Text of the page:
Being stalked, in person, online or through technology is a serious problem. Furthermore, it’s highly desirable to know about stalking in order to protect yourself.
The U.S. Department of Justice (DOJ) defines stalking as a pattern of repeated and unwanted attention, harassment, contact, or any other kind of conduct directed at a person that would cause the person targeted to feel fear. Similar to crimes of sexual violence, stalking is about power and control. Stalking laws and definitions from state to state can be found in the Stalking Resource Center.
Stalking behavior can take many forms including:
- Making threats against someone, or that person’s family or friends
- Unwanted communications, such as repeated phone calls, emails, text messages, and unwanted gifts
- Repeated physical or visual closeness, like waiting for someone to arrive at a certain location, following someone, or watching someone from a distance.
Another term used for technology stalking is cyberstalking, which involves various uses of technology. Examples are:
- Sending unwanted communications through the internet, such as spamming someone’s email inbox or social media platform
- Posting threatening or personal information about someone on public internet forums
- Installing video cameras that give the stalker access to someone’s personal information.
- Using GPS or other software tracking systems to monitor someone without their knowledge or consent
- Using someone’s computer to track their computer activity.
Reactions to Being Stalked
Although DOJ uses “fear” to define the stalking experience, other experiences can include anxiety, isolation, stress, and depression.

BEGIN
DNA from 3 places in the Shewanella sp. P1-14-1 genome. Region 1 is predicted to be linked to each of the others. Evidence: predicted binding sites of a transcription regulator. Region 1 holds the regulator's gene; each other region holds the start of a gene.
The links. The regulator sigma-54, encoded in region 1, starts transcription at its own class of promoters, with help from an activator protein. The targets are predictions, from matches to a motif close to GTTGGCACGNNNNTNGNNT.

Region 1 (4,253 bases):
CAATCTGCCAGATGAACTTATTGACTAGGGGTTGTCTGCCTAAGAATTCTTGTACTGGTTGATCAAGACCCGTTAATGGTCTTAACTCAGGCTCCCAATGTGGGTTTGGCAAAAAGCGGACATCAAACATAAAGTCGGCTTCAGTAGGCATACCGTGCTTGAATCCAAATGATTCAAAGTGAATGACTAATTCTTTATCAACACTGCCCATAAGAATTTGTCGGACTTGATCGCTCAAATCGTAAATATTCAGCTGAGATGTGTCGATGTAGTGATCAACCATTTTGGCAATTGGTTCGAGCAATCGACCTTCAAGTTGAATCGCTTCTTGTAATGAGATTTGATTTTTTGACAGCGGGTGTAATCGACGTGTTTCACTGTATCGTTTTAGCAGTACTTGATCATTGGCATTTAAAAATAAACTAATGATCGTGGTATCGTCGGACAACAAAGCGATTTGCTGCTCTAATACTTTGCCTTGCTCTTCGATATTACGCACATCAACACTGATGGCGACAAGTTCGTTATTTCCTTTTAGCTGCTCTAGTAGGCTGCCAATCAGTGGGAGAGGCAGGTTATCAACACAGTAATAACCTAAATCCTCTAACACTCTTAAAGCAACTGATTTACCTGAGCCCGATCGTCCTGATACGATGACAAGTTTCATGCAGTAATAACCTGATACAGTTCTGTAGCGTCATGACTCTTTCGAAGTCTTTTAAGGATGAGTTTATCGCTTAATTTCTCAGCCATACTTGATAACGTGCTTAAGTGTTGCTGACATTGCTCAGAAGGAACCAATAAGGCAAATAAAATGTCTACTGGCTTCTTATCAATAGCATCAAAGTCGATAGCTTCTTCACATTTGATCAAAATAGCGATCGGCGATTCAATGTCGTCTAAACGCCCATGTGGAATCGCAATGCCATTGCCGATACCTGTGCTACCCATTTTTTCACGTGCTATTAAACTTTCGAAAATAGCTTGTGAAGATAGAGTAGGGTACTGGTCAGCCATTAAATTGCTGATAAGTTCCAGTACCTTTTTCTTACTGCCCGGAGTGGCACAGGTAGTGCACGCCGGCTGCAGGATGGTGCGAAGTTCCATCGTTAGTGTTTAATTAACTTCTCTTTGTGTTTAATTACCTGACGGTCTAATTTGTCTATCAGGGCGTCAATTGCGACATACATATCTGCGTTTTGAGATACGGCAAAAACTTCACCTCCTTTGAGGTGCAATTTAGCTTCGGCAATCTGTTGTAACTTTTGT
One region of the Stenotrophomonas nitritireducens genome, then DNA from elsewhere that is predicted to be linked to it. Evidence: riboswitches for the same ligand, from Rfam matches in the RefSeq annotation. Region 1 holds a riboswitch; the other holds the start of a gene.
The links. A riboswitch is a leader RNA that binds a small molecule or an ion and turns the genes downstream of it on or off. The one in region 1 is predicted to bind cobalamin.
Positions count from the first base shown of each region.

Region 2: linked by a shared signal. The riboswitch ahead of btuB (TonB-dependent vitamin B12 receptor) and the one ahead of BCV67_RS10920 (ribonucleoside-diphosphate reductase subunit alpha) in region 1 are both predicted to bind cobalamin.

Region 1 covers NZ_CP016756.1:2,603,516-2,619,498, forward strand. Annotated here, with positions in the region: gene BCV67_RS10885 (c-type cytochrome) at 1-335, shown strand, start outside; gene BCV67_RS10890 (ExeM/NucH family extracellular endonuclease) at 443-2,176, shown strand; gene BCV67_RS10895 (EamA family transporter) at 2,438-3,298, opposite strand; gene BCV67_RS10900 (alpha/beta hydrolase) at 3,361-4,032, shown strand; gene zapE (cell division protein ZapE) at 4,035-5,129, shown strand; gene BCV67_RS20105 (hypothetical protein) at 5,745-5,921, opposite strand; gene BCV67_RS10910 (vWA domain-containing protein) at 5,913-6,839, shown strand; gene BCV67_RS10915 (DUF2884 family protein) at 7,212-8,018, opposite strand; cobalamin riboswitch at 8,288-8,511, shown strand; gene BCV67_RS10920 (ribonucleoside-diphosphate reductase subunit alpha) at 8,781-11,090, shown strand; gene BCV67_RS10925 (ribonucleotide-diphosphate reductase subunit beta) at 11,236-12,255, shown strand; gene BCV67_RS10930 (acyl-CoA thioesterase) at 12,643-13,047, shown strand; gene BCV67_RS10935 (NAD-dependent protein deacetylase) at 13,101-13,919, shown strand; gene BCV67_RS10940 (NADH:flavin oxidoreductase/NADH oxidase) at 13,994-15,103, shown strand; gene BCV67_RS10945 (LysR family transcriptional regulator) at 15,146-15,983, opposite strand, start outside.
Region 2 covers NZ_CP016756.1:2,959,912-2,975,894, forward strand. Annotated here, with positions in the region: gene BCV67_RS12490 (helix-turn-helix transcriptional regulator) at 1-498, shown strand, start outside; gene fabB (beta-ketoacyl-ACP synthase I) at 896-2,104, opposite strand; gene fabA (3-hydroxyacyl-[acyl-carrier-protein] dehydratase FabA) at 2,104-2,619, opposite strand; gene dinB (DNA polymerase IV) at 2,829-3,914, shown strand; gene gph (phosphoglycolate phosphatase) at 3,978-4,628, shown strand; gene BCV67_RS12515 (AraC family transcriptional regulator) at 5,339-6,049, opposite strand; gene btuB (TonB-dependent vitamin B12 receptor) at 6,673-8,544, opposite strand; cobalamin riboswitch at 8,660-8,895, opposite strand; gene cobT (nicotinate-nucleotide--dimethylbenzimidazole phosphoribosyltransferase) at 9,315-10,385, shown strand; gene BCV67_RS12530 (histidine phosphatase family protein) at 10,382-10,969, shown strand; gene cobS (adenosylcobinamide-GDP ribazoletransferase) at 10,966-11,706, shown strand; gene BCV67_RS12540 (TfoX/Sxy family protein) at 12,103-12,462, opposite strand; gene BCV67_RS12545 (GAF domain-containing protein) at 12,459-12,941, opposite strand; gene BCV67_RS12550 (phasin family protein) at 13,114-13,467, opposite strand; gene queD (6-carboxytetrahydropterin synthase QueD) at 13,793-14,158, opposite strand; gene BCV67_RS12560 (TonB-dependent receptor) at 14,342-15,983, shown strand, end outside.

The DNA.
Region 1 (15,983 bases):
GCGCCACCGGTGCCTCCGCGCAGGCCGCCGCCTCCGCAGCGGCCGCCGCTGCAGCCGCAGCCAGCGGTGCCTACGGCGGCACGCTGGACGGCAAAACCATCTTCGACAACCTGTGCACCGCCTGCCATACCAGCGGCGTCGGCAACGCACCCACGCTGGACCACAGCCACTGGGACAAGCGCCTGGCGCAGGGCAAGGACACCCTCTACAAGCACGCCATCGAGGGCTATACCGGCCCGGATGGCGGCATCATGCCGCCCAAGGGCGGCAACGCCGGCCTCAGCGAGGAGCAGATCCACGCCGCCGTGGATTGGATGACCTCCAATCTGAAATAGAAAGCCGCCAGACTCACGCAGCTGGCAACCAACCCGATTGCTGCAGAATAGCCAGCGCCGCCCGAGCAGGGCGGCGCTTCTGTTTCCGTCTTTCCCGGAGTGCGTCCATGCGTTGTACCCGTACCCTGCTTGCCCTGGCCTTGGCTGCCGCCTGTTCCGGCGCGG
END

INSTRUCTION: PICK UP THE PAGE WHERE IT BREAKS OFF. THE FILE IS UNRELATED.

Incidence of Stalking
Each year in the United States more than 3 million adults are victims of stalking. The majority of victims are young, between 18 and 24 years old, and know their stalker. As technology and digital platforms continue to grow, so do the chances of a person being stalked. Not all of these behaviors are considered stalking, but they can make a person feel uncomfortable.
What to do if You’re Being Stalked
If you think you are being stalked, you should be concerned. Therefore, consider the following stalking tips.
- Try to avoid the person stalking you. This can be difficult if the person stalking you is close to you or in your family.
- If you are being stalked through communication technology, like email or text messaging, make it clear that you wish to stop contact. Once you’ve made it clear, don’t respond to further communications.
- Keep any evidence received from the stalker such as text messages, voicemails, letters, packages, emails, etc., but don’t respond. .
- Inform family, friends, supervisors, and co-workers of the situation.
- If you have children, create a code word that lets them know they need to leave the house or call the police.
- Consider reporting the stalking to local law enforcement.
- Keep a log of all incidents connected to the stalking.
- Become familiar with computer safety and ways to stay safe online.
To speak with someone who is trained to help with stalking issues, call the National Sexual Assault Hotline at 800.656.HOPE (4673).
Remember the Health Power motto: Knowledge + Action = Power!